ROBERT SIEGEL, HOST:

From NPR News, this is ALL THINGS CONSIDERED. I'm Robert Siegel.

Across the country, record numbers of Chinese students are enrolling in American colleges and universities. And that trend is also spreading to the younger set.

As Andrea Hsu reports, that has created big opportunities for some high schools, including one tucked away in southeast Michigan.

(SOUNDBITE OF CONVERSATION)

ANDREA HSU, BYLINE: Lake Shore High School is pretty typical as high schools go. Among its 1,200 students, you've got your quiet kids, your jocks, your artsy crowd, and then there are the kids from China. Emma Xie and Shirley Xiao have just come from Earth Science class.

(SOUNDBITE OF CONVERSATION)

HSU: The girls are part of a group of more than 70 students from a private boarding school in Beijing, the Haidian Foreign-Language Experimental School. They are here in the predominantly white community of St. Claire Shores, as part of a 21-year deal struck between their school and the Lake Shore Public School District.

RICH BOWERS: I love having them here.

HSU: That's principal Rich Bowers. His American students, he says, rarely get outside the Shores, even to the other side of Michigan.

BOWERS: So, to bring in another culture with different ideas, it's been a great experience.

HSU: This all started seven years ago when Lake Shore schools started teaching Mandarin. Their Mandarin teacher knew the principal of the Chinese school and they set up a cultural exchange. Lake Shore students went to China for two weeks, the Chinese students came to Michigan. But two weeks were not enough for the Chinese - they wanted to come for a whole school year. And the student's parents, members of China's wealthy elite, were willing to pay $8,400 in tuition - the amount equivalent to the state's per-pupil funding - and another 4,000-some to cover housing, busing, school lunches, field trips, and so on.

CHRISTOPHER LORIA: Total or just around $13,000.

HSU: Lake Shore Schools Superintendent Christopher Loria says the tuition and fees more than cover the costs of them being here.

LORIA: I don't spend one penny of state or federal or any public money on the China program.

HSU: And yet.

LORIA: There's always objections.

HSU: It's not surprising. St. Clair Shores sits just north of Detroit in Macomb County. Many livelihoods here were built on manufacturing, much of it auto related. Today, the county has 40,000 fewer jobs than it had just a decade ago. Loria has heard people's concerns.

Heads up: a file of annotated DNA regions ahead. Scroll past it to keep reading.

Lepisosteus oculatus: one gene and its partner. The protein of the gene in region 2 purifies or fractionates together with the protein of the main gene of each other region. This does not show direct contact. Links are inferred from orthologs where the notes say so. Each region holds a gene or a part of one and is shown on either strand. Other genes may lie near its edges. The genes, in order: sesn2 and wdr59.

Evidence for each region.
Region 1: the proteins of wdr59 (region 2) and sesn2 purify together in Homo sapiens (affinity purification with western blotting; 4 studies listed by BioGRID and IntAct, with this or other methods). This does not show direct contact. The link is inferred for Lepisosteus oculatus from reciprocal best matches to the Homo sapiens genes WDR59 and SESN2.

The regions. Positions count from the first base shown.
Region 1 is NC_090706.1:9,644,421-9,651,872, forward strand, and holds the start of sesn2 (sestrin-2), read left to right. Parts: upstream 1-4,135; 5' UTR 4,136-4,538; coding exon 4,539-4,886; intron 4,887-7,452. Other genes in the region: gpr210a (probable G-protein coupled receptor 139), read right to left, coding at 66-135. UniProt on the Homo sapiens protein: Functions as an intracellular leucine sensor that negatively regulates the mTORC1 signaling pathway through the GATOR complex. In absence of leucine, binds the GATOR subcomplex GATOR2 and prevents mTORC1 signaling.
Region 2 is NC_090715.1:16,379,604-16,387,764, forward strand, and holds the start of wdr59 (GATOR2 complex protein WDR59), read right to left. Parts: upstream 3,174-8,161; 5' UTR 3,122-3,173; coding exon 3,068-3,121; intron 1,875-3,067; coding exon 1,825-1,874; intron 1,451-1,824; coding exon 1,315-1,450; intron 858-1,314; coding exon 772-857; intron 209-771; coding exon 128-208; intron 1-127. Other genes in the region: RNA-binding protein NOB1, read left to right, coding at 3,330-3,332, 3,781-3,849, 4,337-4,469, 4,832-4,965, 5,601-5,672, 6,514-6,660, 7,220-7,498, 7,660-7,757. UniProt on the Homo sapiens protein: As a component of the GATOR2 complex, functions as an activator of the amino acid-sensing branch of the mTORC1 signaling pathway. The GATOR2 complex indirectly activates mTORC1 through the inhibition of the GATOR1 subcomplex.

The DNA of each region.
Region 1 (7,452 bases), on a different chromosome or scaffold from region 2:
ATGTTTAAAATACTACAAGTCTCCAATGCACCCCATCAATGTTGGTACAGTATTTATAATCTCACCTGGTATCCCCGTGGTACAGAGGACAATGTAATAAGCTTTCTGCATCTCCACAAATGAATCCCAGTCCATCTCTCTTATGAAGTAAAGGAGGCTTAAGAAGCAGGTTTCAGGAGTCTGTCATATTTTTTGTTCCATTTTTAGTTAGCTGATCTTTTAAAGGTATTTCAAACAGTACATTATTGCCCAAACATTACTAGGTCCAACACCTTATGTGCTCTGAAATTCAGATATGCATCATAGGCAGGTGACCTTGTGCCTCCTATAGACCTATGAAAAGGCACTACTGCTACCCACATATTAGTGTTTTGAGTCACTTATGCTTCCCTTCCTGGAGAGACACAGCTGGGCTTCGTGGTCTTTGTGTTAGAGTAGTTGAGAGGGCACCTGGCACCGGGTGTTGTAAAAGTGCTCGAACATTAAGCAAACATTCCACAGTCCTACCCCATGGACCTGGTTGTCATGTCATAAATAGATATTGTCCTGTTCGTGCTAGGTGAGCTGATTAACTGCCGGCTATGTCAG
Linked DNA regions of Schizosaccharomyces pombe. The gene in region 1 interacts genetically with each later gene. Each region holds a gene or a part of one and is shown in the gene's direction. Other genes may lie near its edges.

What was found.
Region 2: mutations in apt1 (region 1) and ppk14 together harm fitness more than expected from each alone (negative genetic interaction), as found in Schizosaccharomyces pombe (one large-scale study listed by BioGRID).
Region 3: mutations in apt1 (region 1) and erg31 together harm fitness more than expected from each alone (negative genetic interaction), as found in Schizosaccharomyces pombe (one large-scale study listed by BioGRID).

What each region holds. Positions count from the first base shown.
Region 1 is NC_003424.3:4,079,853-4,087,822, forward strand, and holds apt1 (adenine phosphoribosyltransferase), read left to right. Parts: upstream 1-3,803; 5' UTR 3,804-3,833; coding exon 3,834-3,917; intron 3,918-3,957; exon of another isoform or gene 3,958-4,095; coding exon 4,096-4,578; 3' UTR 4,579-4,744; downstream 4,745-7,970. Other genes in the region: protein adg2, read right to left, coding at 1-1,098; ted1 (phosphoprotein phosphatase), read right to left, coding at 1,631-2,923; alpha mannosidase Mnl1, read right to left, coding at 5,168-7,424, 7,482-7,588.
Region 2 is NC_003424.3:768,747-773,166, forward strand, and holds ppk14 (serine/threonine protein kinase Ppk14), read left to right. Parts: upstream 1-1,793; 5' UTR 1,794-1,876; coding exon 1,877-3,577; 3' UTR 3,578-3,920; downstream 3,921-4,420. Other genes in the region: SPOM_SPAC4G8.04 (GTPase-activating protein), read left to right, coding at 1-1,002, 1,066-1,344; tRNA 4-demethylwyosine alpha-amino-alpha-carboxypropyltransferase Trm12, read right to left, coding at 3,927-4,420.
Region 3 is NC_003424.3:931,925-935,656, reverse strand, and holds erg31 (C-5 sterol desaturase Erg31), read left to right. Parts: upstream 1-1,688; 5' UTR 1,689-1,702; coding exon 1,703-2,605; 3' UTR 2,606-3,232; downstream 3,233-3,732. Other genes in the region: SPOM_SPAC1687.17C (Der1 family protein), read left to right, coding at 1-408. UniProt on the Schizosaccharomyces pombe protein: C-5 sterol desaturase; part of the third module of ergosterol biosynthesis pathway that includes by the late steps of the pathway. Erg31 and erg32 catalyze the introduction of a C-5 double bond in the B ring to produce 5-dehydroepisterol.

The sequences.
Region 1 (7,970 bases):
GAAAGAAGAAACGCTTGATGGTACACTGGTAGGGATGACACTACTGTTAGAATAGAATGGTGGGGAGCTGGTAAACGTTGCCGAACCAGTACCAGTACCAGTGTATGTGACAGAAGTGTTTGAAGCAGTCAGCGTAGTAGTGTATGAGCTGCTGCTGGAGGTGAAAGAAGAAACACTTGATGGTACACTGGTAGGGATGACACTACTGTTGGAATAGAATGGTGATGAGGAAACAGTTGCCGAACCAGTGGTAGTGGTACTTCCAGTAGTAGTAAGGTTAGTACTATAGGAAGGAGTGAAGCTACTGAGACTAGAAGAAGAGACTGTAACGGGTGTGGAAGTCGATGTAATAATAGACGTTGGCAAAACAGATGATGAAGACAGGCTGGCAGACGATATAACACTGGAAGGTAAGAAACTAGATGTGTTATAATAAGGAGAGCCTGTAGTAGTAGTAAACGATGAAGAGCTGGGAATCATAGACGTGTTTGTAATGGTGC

LORIA: We're giving them our jobs. Why are we doing this? You know, China is building in the world market economically, so why are we doing it? Because our kids will be in that world market and the better understanding we have of not just China, but everything, the better off they'll be.

HSU: Case in point, Marcus Barnett, a junior who's taken four years of Mandarin and has a fondness for speaking it whenever the occasion arises.

MARCUS BARNETT: I say buhao a lot, not good. Any bad situation is like buhao, buhao, buhao.

HSU: He used those words and more on two trips to Beijing. Here in Michigan, he's played brother to several Chinese boys who have spent time in his home. Yet even he says the transition to having lots of Chinese students at Lake Shore all the time was pretty awkward.

BARNETT: People who didn't know the program kind of just said, OK, there's random Chinese kids in my class now.

HSU: At the beginning, he says, the Chinese kids grouped up and the American kids grouped up. Over time, some have integrated. Academically, the Chinese students do pretty well. Most have studied English since kindergarten. All want to go to college in the West.

SHIRLEY YAN: If I can go to the Rhode Island School of Design, it would be good.

HSU: For now though, Shirley Yan is focusing on "Frankenstein," which she's reading in 11th grade English.

YAN: It uses a lot of imagination, so it's awesome.

HSU: For the Chinese kids, there's far less pressure here than at home. Hunter Wang remembers back in Beijing, a foreign teacher once asked him: When do you go climb trees?

HUNTER WANG: We don't have enough time to climb trees or even play other things. And here, you can enjoy the freedom.

(LAUGHTER)

HSU: But even in Michigan, their freedom is limited. At the end of the day, they board a yellow school bus and head home to an old elementary school the district transformed into a dorm.

UNIDENTIFIED MAN #1: (Foreign language spoken)

HSU: Here, their Chinese teacher oversees another four hours of studying. They do get a break to enjoy a Chinese dinner, prepared by the chef they brought with them.

UNIDENTIFIED MAN #2: (Foreign language spoken)

HSU: Tonight, it's stewed chicken wings, red braised pork, rice and soup.

In all, Lake Shore School spent $640,000 upgrading the school building. Its money that Superintendent Christopher Loria is confident they'll recoup in just four years. With another 88 tuition-paying students arriving from China this fall, it does appear possible. Loria is well aware that all around the state, school districts are struggling.

LORIA: China has certainly helped us struggle less.

HSU: And in these times of economic uncertainty, he believes that's a good thing.

For NPR News, I'm Andrea Hsu.

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